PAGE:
Spotlight on the Celluloid Ceiling: What You Can Do
by Jan Lisa Huttner, Creative Director of FILMS FOR TWO: The Online Guide for Busy Couples
It's 2003. We have women governors and mayors, women senators and Supreme Court justices. We have women soldiers in Iraq being covered by women war correspondents. We've sent women into space, and lost women brave enough to try. But most women filmmakers still can't get their movies made.
Communications specialist Martha Lauzen coined the term "Celluloid Ceiling" to describe the ongoing paucity of opportunities for women filmmakers. For the past ten years, Lauzen has analyzed the 250 top grossing films of each year, and quantified women's participation behind the scenes as producers, directors, screenwriters, cinematographers, and editors.
Although opportunities for women are increasing in almost every profession, the statistics compiled by Lauzen clearly show that the number of women filmmakers is actually going down over time, not up.
Here are some facts from the executive summary for 2002:
When I interviewed Lauzen by telephone in July just after the release of her 2002 results, she summarized the significance of her research:
"My research clearly shows that if you have women working behind-the-scenes on a film (as producers, directors, screenwriters, etc.), you get more female characters on screen. It is a statistically significant and consistent finding over the years. . .I think that what people don't understand is this: if you change media messages, you change the world."
As women professionals working in all areas of communications, I take is as a given that members of the Illinois Woman's Press Association believe in the importance of women's voices. So here are three imperatives for change.
The first thing that you have to do to smash the celluloid ceiling is seek out films by women filmmakers. And I do mean "seek out," because most films by women are smaller and more intimate than the big blockbusters that get all the hype. When we buy tickets to films directed and/or written by women, we make our most convincing statement to the powers-that-be in the film industry.
Next, generate buzz. There were very few positive reviews of My Big Fat Greek Wedding by members of the old boys' club (mostly male) film critics last year. But women saw it, loved it, and told their friends. If we support the films we like, if we turn out in big numbers, we can reverse the critical "kiss of death." Even though it had no car chases, explosions, or scenes of violent mayhem, My Big Fat Greek Wedding became a huge box office hit. That is our victory.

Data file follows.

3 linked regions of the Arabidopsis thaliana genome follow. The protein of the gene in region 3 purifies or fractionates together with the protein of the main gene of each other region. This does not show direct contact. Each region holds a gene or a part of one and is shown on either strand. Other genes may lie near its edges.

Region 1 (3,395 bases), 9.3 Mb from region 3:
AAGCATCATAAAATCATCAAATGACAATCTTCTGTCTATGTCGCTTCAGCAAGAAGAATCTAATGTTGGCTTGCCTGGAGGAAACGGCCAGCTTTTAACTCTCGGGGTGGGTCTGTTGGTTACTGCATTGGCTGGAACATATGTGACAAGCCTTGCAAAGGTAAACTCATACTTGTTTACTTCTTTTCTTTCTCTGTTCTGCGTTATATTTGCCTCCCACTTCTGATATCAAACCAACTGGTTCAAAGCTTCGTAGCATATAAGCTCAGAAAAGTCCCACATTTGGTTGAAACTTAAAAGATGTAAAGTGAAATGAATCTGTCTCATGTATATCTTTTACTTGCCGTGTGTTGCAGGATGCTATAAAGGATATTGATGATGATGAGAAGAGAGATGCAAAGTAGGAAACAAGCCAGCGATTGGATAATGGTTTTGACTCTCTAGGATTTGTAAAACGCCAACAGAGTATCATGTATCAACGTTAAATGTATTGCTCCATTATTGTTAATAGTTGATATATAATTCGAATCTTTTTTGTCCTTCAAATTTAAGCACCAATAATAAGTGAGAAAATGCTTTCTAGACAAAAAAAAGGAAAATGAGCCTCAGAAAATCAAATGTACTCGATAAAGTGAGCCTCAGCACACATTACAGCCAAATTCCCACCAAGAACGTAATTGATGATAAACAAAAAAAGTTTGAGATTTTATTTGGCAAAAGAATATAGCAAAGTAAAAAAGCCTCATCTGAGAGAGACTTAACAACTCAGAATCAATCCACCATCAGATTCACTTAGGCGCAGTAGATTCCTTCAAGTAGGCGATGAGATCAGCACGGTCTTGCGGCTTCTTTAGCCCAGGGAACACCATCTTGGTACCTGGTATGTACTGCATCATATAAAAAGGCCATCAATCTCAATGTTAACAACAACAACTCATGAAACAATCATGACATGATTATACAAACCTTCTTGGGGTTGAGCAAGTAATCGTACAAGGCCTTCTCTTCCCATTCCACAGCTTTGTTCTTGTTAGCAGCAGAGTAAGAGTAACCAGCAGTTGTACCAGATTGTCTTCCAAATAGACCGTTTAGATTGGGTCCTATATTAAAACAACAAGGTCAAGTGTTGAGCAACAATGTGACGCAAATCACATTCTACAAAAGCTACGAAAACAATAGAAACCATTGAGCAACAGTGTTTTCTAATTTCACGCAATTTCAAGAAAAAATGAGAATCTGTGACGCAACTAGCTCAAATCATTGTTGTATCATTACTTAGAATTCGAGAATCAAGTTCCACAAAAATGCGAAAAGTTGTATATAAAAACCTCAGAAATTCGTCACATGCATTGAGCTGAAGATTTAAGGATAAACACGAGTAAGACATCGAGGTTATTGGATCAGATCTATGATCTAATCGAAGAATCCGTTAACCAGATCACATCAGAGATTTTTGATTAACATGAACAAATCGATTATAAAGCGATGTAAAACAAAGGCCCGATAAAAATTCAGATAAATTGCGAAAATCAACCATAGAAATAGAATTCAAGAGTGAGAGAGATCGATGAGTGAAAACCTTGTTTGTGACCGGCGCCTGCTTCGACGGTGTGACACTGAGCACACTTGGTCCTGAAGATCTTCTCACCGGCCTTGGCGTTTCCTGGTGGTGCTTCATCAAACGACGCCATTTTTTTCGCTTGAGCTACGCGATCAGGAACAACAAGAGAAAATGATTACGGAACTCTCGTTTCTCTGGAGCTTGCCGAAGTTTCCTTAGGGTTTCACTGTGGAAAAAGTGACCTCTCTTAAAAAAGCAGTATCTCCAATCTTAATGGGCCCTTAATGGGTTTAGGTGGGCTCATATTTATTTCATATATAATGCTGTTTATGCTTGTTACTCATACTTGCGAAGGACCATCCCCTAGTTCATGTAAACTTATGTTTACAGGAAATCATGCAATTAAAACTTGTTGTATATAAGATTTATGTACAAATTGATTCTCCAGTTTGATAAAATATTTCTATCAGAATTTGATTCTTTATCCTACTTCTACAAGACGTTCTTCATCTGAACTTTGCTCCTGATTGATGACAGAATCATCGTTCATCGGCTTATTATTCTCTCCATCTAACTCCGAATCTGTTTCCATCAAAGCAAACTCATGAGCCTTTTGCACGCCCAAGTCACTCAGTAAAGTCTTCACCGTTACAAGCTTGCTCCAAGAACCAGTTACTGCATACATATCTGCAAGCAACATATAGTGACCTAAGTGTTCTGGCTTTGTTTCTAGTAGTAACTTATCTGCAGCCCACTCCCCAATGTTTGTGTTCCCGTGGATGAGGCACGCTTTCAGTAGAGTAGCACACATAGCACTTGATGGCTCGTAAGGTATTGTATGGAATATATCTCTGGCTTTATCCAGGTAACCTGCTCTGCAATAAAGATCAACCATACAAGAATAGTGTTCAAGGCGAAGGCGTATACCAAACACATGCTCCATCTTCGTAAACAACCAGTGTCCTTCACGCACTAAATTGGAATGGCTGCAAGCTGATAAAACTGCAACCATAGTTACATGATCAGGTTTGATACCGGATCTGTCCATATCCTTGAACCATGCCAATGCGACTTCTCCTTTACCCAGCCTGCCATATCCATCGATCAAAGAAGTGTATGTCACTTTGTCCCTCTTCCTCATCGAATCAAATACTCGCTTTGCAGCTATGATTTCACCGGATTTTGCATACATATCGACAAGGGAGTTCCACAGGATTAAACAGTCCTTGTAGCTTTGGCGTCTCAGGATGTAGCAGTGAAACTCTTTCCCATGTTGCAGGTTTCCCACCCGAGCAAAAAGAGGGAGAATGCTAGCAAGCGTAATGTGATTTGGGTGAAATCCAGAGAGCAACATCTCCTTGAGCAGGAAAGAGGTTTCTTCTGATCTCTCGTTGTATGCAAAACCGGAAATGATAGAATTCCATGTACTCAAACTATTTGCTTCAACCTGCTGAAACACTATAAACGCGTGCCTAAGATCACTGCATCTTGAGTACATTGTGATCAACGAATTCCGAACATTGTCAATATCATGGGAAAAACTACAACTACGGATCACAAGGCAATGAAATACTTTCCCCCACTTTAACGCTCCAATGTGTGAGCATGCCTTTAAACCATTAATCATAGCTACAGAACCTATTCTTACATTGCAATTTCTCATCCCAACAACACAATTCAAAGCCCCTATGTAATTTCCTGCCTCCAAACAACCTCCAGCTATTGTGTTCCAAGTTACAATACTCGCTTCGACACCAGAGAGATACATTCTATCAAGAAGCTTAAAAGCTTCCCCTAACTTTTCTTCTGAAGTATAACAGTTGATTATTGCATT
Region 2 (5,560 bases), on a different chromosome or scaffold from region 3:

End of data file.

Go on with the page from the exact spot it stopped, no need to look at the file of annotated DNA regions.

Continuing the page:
Finally, say no to Play-Doh. A Play-Doh part is a woman's role written only to serve the needs of the male protagonist. We're told almost nothing about her. She has no backstory. If she has a future, it's only within the context of the hero's future. Sometimes her only name is "the girl."
When a film just has Play-Doh parts and no roles for real women, warn your friends to stay away. Good screenwriters can create textured characters in supporting roles. We have to demand that they do. Some great movies (Blackhawk Down, Lawrence of Arabia) have had no women characters at all. Better that then Play-Doh.
A word about self-interest: speaking as a film critic and a member of IWPA, I can honestly say that is' much more interesting to write about Frida than The Hulk. I'll bet you'd much rather read about Frida than The Hulk too. As professional communicators, we want to take on worthy topics whenever we can. As viewers, we want film characters (men and women) of depth and complexity to entertain us in the here and now, and to inspire new generations with movie magic.
It's time to take aggressive action. We must put our money where our mouths are. In this--as in most things--we usually get what we pay for. Remember, the career opportunities of women filmmakers depend on us.
Jan Lisa Huttner is the Creative Director of FILMS FOR TWO: The Online Guide for Busy Couples. For her complete interview with Martha Lauzen as well as a list of 65 recommended films by women directors, visit www.films42.com.
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